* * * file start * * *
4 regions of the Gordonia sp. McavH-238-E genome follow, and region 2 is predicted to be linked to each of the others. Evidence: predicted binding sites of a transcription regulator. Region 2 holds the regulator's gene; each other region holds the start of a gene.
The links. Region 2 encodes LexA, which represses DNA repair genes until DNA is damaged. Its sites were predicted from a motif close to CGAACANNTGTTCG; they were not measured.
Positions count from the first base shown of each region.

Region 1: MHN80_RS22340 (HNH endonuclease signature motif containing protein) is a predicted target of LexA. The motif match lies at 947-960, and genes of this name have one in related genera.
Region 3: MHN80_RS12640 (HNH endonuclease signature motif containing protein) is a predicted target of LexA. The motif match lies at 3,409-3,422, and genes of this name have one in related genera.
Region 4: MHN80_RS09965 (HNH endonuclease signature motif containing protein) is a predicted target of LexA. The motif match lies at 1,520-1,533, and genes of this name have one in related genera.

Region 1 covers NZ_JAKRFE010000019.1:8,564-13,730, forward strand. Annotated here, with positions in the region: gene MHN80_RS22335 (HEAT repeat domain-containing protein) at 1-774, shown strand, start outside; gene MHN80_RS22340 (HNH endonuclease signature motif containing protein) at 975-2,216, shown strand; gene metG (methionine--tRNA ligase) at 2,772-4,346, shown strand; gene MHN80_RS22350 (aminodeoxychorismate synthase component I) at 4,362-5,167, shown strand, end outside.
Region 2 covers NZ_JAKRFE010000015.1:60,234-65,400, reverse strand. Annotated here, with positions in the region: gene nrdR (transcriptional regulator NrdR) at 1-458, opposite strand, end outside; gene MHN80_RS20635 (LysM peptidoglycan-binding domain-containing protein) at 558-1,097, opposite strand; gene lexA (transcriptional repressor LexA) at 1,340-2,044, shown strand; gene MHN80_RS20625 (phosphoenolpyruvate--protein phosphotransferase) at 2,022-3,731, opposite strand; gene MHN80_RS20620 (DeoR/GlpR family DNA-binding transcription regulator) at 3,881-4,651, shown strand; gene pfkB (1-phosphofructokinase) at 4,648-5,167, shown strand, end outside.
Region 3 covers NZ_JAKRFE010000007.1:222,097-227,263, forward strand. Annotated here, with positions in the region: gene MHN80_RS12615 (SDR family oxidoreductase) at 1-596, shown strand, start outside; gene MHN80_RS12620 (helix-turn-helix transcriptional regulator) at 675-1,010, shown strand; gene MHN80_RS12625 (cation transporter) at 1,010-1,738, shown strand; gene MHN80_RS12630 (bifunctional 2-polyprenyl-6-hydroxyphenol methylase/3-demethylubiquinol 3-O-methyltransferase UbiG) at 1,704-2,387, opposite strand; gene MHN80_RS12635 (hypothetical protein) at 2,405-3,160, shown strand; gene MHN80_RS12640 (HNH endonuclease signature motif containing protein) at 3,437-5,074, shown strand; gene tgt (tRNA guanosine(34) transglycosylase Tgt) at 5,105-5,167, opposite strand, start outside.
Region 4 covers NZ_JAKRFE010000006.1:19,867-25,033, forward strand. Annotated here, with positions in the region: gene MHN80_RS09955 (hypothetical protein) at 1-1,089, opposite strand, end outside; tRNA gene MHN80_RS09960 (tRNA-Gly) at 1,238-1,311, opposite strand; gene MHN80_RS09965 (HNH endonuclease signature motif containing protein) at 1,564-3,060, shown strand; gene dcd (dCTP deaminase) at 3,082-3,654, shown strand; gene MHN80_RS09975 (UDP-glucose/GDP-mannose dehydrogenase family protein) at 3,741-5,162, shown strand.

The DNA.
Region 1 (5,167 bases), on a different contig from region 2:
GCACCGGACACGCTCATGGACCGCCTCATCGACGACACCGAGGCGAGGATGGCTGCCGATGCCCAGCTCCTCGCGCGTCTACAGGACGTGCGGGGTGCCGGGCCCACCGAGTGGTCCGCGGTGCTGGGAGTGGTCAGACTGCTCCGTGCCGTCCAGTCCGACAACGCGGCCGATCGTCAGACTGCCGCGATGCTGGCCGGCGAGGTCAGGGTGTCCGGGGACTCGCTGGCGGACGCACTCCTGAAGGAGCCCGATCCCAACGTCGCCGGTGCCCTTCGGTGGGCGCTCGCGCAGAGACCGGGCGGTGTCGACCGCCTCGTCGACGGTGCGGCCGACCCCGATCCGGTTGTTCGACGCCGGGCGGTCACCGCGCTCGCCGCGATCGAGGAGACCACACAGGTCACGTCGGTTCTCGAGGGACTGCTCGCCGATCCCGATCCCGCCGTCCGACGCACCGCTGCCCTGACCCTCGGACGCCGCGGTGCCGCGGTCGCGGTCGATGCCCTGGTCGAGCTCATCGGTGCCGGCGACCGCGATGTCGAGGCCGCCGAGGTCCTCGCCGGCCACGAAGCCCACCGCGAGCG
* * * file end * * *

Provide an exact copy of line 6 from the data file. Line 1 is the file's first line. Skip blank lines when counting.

Region 4: MHN80_RS09965 (HNH endonuclease signature motif containing protein) is a predicted target of LexA. The motif match lies at 1,520-1,533, and genes of this name have one in related genera.